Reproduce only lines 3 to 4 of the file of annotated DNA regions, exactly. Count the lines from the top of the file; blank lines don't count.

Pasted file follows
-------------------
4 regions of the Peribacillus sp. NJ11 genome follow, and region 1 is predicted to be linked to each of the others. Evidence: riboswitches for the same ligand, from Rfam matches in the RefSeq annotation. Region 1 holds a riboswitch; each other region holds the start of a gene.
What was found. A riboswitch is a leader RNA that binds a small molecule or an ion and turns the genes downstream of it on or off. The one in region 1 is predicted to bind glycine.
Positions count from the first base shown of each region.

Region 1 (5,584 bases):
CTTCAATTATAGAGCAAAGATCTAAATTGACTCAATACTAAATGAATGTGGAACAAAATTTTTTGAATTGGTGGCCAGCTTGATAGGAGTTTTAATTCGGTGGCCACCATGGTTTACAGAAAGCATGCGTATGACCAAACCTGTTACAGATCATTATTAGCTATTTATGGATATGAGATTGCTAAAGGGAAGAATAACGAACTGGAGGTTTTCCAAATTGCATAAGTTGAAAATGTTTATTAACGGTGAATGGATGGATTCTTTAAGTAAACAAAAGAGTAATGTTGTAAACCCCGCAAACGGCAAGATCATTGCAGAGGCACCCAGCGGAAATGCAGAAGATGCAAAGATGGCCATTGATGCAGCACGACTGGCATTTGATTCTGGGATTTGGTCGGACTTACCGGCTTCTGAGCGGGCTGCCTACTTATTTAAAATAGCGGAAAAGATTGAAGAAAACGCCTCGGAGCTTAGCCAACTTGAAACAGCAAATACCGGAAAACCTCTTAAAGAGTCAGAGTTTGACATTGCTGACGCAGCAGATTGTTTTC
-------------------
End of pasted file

Positions count from the first base shown of each region.

Region 1 (5,584 bases):